A Study on Market Structures in Economy

Market structures are the “organizational and other characteristics of a market” (Riley, 2012). These characteristics include: number of firms, the nature of costs, product differentiation, barriers to entry, and economic efficiency. Market structures are used to classify firms within the forever-growing market. There are four main market structures: perfect competition, monopolistic competition, monopolies, and oligopolies. All of these structures are alike and different in many ways and they all have various advantages and disadvantages.

Perfect Competition

Perfect competition occurs when there are multiple buyers and sellers that sell similar products (Heakal, 2013).

Since the market has so many firms with small portions of the market, entry is fairly easy. The most distinctive characteristic of perfect competition is that prices are determined by supply and demand. If supply for a product is high and demand is low, the price will decrease. If supply for a product is low and demand is high, the price will increase. This stops the firms from increasing prices just because they want more money.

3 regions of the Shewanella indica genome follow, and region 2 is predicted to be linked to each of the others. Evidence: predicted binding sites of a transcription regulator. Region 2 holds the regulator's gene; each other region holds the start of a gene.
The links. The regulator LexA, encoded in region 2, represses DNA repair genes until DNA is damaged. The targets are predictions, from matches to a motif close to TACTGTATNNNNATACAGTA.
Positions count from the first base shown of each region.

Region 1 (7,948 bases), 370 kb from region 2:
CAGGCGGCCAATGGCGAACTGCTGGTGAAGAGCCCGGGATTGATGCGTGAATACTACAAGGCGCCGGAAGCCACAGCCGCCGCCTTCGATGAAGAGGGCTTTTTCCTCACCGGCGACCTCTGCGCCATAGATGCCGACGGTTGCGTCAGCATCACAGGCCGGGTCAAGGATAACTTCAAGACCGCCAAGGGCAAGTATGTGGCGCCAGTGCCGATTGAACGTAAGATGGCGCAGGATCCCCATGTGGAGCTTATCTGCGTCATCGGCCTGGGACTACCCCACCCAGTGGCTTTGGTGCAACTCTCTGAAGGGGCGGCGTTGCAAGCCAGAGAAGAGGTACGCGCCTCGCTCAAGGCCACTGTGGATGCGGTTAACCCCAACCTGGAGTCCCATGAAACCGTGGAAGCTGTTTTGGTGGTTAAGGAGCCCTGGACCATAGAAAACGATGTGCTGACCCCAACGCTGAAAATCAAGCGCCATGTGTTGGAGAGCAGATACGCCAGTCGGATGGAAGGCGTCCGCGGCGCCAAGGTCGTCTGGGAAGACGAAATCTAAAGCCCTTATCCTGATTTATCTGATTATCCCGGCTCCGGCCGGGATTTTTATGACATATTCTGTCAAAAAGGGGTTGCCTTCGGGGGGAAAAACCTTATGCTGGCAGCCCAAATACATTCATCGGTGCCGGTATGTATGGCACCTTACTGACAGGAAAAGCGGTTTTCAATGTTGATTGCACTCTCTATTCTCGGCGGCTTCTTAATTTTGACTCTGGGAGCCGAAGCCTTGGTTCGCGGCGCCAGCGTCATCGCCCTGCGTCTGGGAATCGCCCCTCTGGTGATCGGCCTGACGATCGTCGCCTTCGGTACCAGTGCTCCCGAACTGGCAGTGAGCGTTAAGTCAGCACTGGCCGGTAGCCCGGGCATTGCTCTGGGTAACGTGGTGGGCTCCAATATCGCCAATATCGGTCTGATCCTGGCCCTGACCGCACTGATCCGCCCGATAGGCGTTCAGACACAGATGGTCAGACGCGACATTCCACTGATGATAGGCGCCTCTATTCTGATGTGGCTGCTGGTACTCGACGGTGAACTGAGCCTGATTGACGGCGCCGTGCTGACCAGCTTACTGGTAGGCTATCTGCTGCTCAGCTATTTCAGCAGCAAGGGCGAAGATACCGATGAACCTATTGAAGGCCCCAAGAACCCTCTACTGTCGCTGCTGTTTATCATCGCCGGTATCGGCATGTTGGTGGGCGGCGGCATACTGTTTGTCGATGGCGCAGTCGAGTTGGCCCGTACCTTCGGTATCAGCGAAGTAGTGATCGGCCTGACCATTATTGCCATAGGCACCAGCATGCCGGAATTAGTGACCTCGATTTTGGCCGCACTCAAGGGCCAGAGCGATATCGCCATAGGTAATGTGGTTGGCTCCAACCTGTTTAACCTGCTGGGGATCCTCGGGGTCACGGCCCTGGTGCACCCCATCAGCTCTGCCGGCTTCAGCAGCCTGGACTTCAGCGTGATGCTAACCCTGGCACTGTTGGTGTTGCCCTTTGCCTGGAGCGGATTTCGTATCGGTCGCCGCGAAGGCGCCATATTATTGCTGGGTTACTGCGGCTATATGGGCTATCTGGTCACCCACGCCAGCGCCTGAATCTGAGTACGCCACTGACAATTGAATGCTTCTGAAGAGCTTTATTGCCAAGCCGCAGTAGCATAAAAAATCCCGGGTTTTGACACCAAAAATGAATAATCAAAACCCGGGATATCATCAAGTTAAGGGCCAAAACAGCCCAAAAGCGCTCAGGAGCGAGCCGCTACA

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If a firm within a perfect competition were to do this, the consumer would simply go to their competitor (within the same market) for a better price.

Over time, this would cause the greedy firm to lose customers, market shares, and ultimately profits. Perfect competition is the most ideal form of market since prices are based on supply and demand. The entire market is in sync when perfect competition is happening. The companies are told their projected amount of demand, they supply the product based on demand with a set price that allows them to receive profits.